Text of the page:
Our bodies are hard-wired to mirror or unconsciously mimic what we see or hear about that is happening to other people. But we have to learn how to interpret our reactions to those images and stories. We can learn early in life to imagine if those experiences were to happen to ourselves, which can lead to empathy, or we can learn that we are different and not to share the feelings of others, and as a result block empathy.
A review of numerous studies concluded that the racial bias in neural responses is a culturally acquired prejudice.5 That is, we learn to see other races in ways that block our empathy for them. While the tendency to lack empathy for different races is distressing, it also shows that we can change. If we can uncover the prejudice that blocks empathy, we can work to unlearn that prejudice. However, this change is more difficult as we age. Like other habits, the longer we allow our neural pathways to go in one direction, the more difficult it is to change those patterns. This is why teaching empathy to children is so important. It is why we should work to teach children that all people share the common group of being human beings, and to strive to be antiracist.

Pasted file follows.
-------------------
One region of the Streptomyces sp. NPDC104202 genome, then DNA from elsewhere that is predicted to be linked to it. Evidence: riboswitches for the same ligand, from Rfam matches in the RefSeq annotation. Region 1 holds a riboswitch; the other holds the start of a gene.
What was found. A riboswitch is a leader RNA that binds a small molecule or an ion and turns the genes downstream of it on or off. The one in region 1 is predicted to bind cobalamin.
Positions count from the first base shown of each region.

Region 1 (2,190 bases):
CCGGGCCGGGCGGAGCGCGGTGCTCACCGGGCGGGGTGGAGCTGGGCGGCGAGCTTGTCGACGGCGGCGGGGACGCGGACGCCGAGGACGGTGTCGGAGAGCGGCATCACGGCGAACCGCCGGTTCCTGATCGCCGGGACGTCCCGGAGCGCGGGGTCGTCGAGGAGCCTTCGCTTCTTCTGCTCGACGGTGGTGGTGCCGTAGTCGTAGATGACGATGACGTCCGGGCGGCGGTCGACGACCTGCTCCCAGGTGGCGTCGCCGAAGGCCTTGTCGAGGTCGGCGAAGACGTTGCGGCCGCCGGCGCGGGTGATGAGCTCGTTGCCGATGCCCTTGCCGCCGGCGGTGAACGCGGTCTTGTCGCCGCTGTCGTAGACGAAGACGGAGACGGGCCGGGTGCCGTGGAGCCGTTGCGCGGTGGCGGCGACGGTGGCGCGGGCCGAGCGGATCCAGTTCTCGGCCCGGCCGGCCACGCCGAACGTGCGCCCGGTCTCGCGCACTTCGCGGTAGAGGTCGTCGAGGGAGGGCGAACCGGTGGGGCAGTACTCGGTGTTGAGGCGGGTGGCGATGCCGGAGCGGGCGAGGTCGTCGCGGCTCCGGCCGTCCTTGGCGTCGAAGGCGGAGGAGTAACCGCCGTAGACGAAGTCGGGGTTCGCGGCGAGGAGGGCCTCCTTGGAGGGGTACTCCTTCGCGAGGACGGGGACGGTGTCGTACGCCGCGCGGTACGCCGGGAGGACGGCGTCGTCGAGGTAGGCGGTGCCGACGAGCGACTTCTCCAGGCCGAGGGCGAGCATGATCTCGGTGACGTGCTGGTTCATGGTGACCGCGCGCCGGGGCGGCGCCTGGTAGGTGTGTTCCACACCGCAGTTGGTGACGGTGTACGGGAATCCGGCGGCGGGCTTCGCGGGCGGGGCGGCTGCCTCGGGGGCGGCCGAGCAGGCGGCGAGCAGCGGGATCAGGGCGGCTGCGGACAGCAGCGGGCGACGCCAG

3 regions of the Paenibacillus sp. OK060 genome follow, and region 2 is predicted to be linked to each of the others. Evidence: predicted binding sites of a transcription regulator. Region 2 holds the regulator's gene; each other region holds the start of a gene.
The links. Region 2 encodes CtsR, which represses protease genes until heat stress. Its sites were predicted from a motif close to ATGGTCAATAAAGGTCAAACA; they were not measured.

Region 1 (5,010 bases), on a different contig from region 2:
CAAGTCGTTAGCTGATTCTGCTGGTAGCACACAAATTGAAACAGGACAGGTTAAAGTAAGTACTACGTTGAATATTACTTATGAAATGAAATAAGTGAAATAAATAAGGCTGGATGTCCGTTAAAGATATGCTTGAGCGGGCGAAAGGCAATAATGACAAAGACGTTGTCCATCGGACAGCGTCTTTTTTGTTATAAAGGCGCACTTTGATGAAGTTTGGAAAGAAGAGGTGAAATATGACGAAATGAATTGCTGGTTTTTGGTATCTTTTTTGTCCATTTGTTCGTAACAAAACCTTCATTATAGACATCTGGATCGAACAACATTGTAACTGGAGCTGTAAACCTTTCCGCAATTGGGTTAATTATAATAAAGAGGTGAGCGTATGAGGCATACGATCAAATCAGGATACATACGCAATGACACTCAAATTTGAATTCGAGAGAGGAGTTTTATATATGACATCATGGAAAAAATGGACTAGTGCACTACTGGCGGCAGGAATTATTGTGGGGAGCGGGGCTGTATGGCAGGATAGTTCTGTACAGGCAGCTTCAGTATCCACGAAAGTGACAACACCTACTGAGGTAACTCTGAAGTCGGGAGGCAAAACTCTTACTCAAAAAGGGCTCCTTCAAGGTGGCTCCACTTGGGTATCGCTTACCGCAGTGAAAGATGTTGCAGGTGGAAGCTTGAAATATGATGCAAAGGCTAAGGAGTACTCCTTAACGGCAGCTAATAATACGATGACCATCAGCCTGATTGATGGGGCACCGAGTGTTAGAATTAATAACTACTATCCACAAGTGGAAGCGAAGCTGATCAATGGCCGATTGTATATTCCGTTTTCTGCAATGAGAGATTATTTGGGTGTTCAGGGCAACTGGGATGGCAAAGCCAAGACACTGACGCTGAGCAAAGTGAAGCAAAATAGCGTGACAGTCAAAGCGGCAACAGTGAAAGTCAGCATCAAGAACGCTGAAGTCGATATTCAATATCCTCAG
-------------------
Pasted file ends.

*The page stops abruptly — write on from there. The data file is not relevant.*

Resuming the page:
As important as it is to face an individual of a different race and see that person as a similar human being, we need to go further. We need to see the larger systems that support racial biases and address the institutional practices that reinforce those racial biases. Psychologists are coming to understand this part of the empathy equation: for too long racism has been seen as an individual bias rather than a structural and institutional problem.6